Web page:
Wednesday the 23rd was a town day for me and included cheese cutting for a cheese delivery to Seaman’s. I experienced mold when preparing to cut the cheese and was uncertain how to deal with it so I consulted Constantine when I did not find any accessible information in the Google Docs. The following is a transcription of the exchange; I am using PR to represent myself and CF to represent Constantine.
PR: (sent with a picture attached) “Is this mold anything to worry about?”
CF: “What does the other side look like?
And The bottom”
PR: (sent two photos) “Other side is relatively flawless. Bottom had some mold”
PR: (sent 1 photo) “Some mold in box”
CF: “Though the sight of that mold might be looked upon unfavorably by many of our Seaman’s customers, there is some awesome tasting cheese under that there mold.
I suggest cutting your wedge on both sides if there mold, and generously enough to then cut a half inch or so off the outside of that edge, and bring it home. You’ll end up with mold free shorter wedges.”
PR: “So cut the wedge 1/2″ back from the mold on both sides?”
CF: “What do you mean both sides? Cut a wide 2 lb wedge top to bottom from the wheel, spanning both sides of the mold.”
PR: (sent 1 photo) “Copy that, I think we will end up with more than 2 lbs”
CF: “Lay the wedge down and cut off 1/2 – 1″ from the widest side of the wedge, with all the mold and side wax on that rectangle, and your knife never touching mold.
It is suggested to sanitize as needed with quat, knife as well as board.”
Constantine was looking for 2 rectangular pieces of moldy cheese rind with 1/2″ of cheese on the inside of the rind to be brought home. What was brought home was 2 wedges of cheese with mold on the rind. How did this happen? How could we have improved the exchange so that the desired end product was produced?
I think an emphasis on the end product may have increased understanding. Before diving into the instructions for the cuts, Con might have described the end product he was looking for, 2 rectangular pieces of moldy cheese cut from two wedges of cheese, roughly .75″ wide.
I likened this exchange to putting something together from a kit using instructions. Because I did not have a clear picture of what I was trying to build or produce, I misunderstood the instructions and did not know the questions to ask to get me back on track.
Constantine was trying to have me cut one 2 lb wedge of cheese that had a stripe of mold on it, then cut 1/2″ of cheese behind the mold off this wedge, reserve the moldy cheese separately, then clean my knife and cutting board and cut the clean cheese left on the wedge into .5 lb portions for retail sale. As I continued cutting cheese and reached the second mold spot, I would repeat the process I used for the first piece of moldy cheese.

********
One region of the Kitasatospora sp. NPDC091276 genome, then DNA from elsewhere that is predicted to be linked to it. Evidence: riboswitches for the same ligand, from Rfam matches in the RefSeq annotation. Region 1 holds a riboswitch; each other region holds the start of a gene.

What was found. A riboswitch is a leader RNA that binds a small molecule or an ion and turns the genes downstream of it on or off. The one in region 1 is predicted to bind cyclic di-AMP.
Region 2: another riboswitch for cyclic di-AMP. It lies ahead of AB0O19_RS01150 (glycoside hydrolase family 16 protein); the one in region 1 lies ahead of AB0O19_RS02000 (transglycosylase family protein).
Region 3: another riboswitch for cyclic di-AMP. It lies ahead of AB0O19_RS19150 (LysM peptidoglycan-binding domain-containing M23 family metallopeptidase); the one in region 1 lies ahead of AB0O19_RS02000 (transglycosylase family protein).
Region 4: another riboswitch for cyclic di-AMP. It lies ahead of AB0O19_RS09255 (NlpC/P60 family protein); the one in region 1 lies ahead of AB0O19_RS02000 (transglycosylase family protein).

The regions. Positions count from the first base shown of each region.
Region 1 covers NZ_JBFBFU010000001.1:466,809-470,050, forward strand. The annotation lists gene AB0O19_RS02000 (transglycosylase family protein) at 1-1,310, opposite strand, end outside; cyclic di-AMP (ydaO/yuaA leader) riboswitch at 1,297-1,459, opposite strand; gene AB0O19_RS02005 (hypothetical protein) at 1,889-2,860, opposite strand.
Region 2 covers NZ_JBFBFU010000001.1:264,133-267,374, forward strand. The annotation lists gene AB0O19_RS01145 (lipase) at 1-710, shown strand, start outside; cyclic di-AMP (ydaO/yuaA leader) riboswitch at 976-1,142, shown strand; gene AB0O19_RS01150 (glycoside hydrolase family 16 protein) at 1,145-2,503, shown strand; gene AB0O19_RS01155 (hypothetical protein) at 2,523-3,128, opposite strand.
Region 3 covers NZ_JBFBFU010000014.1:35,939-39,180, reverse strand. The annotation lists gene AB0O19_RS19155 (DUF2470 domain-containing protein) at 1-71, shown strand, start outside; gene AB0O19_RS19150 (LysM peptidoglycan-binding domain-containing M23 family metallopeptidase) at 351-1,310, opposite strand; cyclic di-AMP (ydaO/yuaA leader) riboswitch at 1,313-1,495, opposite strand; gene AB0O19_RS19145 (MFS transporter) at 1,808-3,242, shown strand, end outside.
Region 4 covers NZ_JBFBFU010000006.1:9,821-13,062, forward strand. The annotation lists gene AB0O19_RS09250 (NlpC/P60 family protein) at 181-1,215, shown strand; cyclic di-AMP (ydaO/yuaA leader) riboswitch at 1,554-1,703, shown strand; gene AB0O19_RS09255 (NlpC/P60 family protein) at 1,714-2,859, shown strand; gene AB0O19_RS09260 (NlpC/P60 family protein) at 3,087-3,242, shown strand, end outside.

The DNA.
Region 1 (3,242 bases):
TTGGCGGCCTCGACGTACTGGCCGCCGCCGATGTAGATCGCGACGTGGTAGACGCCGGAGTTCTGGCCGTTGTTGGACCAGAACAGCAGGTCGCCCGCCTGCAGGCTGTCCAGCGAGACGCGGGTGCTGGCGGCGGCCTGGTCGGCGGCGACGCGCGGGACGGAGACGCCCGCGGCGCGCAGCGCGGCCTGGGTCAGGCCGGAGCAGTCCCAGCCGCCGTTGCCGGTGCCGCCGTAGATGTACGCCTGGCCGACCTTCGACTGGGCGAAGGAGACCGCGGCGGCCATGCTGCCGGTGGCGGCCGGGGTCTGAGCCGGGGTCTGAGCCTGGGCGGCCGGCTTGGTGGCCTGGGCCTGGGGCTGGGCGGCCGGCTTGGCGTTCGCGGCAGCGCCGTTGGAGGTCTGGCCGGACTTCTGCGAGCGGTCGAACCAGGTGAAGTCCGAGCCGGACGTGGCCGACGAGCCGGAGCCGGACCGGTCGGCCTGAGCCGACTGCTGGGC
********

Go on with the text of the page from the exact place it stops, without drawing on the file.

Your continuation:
My key misunderstanding was a fixation on the idea of cutting both of the mold spots out of the cheese at once in one big wedge; because of this, I could not adequately process what Constantine was trying to convey; this led me to proceed without a full understanding and to a less than idea end product.
Below I have repeated the instruction that I did not understand clearly and below that have created an edited version of the instructions that I think would have made the instructions clear to me:
“I suggest cutting your wedge on both sides if there mold, and generously enough to then cut a half inch or so off the outside of that edge, and bring it home. You’ll end up with mold free shorter wedges.”
I suggest cutting your first wedge on both sides of the strip of mold on the right, and generously enough to then cut a half inch or so back from the inside of that moldy edge, and bring it home. You’ll end up with a mold free shorter wedge that can be cut up for Seaman’s. Repeat the process when you reach the other strip of mold.
I think these changes to the original instruction would have emphasized that I would be dealing with the mold spots separately, and that I would only be removing as much product as necessary to maximize the amount of product going to retail.
I am hopeful that we can continue to improve our communications here at AO to streamline our operation and promote understanding between ourselves and others.